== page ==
Sunday, September 15, 2019

Movie Roundup 9/15 (Hustlers, Mission: Impossible - Fallout, American Psycho and The Goldfinch)

Hustlers (2019) directed by Lorene Scafaria- I did not intend to see this movie opening weekend, or really at all until it streams somewhere. I had a vague sense that people were saying that it was Jennifer Lopez’s best performance since Out Of Sight. Then I heard an interview with Scafaria on The Ringer’s Big Picture podcast. It reminded me that I had seen and really enjoyed Scafaria’s debut, Seeking a Friend for the End of the World. Other than the typical hollywood hard to believe the age gap between the romantic leads, that film was excellent. It played fair with the tropes of both romantic comedies and apocalyptic movies. The ending was the only one that could satisfy both genres without cheating, and I suspect that ending was why it got mixed reviews.

The interview also revealed that Scafaria had written the script, but was not originally slated to direct; it was offered to Scorsese first. This makes a lot of sense as it is essentially telling a story about women in the Goodfellas/Wolf of Wall Street greed is good until it catches up style. I decided to see it, but made the mistake of watching the trailer first. It made it seem like something it wasn’t; more salacious for one. I’m glad I went despite the trailer.

It would have been interesting to see Scorsese’s take on the material, but I’m very glad that Scafaria got to direct. The movie is very much in conversation with his movies. It is similar to them in the sense that it is about predatory capitalism and lives spinning out of control because of their own greed. It also shows how much of that world excludes women. None of this is preachy, though. The central relationship between Lopez’s character and Contance Wu’s is very well done. There are only a handful of 2019 movies I’ve seen (Once Upon a Time in Hollywood, Us, Deadwood, Ready or Not) that I like as well or more than this.

Highly Recommended.

Mission: Impossible - Fallout (2019) directed by Christopher McQuarrie

This is still the best pure action movie since Mad Max: Fury Road. Better spy stuff than any Bond movie since Casino Royale, and better chase scenes than any of the Fast and Furious movies I’ve seen.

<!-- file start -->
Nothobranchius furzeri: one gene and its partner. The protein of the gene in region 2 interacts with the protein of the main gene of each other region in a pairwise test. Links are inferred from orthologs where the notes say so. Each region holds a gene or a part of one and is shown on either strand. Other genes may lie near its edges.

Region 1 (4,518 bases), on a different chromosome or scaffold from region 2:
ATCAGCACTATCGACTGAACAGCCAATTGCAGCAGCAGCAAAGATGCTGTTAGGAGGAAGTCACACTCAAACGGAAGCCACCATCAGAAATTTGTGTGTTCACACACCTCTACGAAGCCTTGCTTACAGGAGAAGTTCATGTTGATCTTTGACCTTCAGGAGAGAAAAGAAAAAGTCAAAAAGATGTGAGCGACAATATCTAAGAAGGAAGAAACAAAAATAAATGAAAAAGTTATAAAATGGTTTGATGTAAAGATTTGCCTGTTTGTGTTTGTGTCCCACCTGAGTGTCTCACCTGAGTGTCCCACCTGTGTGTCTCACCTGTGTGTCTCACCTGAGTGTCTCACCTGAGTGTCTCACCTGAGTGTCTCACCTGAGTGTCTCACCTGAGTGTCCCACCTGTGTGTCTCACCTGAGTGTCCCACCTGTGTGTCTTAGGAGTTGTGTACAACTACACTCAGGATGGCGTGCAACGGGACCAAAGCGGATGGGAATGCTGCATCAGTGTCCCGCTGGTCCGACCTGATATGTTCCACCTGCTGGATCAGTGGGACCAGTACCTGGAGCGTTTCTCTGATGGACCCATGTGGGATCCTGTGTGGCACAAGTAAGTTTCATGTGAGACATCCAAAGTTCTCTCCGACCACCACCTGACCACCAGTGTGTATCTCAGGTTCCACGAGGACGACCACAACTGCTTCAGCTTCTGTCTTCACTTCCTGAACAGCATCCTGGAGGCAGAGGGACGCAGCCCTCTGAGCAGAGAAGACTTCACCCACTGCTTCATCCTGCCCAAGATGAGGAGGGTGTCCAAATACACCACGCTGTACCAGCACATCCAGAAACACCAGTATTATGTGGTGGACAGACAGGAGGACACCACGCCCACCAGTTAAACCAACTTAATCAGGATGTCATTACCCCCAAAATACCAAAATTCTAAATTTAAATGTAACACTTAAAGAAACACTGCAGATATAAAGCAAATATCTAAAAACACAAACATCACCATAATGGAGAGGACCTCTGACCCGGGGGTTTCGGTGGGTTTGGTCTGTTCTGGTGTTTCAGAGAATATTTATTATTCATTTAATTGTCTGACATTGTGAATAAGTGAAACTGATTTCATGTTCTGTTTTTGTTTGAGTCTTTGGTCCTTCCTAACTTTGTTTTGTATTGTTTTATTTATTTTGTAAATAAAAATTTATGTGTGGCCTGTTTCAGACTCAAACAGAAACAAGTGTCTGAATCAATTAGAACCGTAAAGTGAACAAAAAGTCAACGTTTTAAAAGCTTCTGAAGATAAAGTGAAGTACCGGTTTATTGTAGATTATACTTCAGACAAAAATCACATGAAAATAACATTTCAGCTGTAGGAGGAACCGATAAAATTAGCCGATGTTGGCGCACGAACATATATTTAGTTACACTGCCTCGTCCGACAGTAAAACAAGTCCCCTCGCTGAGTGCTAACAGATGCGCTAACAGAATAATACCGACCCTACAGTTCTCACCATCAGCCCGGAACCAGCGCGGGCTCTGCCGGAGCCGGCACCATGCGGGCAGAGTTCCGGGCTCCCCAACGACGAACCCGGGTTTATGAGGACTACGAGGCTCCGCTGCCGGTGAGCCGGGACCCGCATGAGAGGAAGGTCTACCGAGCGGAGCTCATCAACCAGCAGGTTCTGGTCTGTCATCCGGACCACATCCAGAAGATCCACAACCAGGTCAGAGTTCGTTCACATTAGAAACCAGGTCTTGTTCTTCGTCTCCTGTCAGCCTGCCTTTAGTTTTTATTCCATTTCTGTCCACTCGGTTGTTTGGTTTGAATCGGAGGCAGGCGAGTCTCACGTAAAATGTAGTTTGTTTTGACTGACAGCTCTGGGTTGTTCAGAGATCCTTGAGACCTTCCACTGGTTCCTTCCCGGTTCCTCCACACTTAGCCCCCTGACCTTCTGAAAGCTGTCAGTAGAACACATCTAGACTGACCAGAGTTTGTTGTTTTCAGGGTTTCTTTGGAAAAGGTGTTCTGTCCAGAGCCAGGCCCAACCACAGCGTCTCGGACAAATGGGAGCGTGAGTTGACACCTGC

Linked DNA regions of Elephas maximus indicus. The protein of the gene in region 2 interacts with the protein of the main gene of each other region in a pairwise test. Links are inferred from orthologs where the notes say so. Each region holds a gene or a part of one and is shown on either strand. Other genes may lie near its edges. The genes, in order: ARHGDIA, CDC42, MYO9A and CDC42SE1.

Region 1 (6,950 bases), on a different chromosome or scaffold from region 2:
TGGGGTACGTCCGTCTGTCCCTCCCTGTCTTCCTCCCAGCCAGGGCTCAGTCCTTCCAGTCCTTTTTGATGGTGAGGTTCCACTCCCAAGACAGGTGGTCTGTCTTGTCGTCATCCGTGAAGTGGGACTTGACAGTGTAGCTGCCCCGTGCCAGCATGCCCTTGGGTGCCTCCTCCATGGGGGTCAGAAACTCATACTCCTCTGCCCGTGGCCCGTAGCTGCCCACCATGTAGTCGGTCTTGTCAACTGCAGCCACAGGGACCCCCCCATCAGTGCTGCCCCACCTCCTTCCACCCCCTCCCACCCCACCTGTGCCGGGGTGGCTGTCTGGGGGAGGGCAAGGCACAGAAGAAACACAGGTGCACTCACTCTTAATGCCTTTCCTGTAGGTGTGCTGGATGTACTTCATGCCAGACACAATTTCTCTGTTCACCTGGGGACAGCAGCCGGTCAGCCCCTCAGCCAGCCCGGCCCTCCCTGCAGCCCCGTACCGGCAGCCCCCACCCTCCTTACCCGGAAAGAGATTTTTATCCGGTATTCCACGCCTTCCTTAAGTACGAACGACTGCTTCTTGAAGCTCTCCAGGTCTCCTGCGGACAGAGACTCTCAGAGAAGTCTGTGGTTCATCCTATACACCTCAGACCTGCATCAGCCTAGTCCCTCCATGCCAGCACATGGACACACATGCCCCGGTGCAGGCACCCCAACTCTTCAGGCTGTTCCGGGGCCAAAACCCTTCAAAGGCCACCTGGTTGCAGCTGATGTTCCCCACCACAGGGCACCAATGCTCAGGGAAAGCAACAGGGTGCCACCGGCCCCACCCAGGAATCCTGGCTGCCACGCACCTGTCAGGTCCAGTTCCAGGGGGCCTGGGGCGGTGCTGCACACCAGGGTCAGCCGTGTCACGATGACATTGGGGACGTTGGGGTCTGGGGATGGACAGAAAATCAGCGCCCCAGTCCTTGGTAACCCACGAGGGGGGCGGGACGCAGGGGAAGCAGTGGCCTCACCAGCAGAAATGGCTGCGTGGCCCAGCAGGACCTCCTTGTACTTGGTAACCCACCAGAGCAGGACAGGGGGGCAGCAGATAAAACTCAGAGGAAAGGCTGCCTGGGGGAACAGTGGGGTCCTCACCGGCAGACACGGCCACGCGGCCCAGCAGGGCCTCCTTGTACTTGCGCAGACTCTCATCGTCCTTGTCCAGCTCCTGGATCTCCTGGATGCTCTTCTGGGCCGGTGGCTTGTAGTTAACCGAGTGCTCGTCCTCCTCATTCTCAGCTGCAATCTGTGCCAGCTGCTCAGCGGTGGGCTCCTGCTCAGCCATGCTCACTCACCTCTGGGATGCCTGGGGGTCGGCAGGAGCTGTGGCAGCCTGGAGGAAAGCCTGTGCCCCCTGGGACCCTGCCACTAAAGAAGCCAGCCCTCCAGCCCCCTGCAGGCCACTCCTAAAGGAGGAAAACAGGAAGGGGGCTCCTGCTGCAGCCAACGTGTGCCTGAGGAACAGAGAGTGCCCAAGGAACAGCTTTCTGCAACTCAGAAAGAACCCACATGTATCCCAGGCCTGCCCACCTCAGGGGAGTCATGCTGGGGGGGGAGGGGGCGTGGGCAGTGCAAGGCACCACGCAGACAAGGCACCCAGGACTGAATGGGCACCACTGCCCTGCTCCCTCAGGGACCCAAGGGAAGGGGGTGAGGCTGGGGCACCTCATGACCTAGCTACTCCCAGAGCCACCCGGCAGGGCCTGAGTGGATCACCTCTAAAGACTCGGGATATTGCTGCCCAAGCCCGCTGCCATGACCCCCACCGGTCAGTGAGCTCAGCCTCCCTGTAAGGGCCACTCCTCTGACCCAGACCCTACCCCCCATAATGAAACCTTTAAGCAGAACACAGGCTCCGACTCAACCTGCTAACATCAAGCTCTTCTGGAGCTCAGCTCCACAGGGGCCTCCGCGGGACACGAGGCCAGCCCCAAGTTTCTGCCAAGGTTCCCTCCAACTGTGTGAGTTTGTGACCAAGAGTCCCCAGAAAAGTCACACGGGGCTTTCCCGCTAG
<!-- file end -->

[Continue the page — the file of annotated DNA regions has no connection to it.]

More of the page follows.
Highly Recommended

American Psycho (2000) directed by Mary Harron - This is an incredibly well executed horror/psychological thriller that doesn’t work for me much more than it did when I saw it several years ago. I like the critique of conformity and the financial world. There are several line deliveries and scenes that really work (“Jean are you fulfilled… I mean in your life?”). I understand that the characterization of the finance guys is supposed to be hollow and inhuman, but it still didn’t work, for me at least. It’s clearly meant to critique the world it portrays and its nihilism, but ultimately seems to slip into that nihilism itself. I understand that to some extent this is the point, and that a lot of people love this movie, but I didn’t.


The Goldfinch (2019) directed by John Crowley

This has gotten terrible reviews and seems to have flopped, but I really loved it. I don’t know how much of that is my affection for the book, which is a masterpiece, or how much of that is going in with low expectations, but it largely worked for me. They didn’t quite convey the importance the titular painting had in the book. Having read the book earlier this year, I was able to fill that in to the point that I almost didn’t notice it. Not sure how that aspect would play to someone who hadn’t read it.

The cinematography is great, but with Roger Deakins, that’s to be expected. The movie also managed to convey the books seediness inside a Fitzgerald-esque world, or at least the feel of it. Having finally read Patricia Highsmith last year, I can say that the book reads like Dickens by way of Highsmith. The basic plot is that a boy whose mother dies in a terrorist attack on a museum, survives that attack. He steals a painting as he’s leaving. That painting becomes a totem to him and provides the impetus for much of the action of the book. There is a huge cast of characters in the book, most of which make it to the screen. The boy grows up, and gets sucked into both crime and high society.

Again, it could be just because the book is so fresh in my head, but I don’t understand the hate this movie has gotten. It’s a very good, if not perfect, adaptation.

I’d also like to plug the book. It's a perfect blend of pretentious literary fiction and pulp. After Middlemarch (I'm only a third of the way through, but I'm calling it) and Wise Children, and maybe Generation Loss, it's the best novel I read for the first time this year).

Highly recommended.

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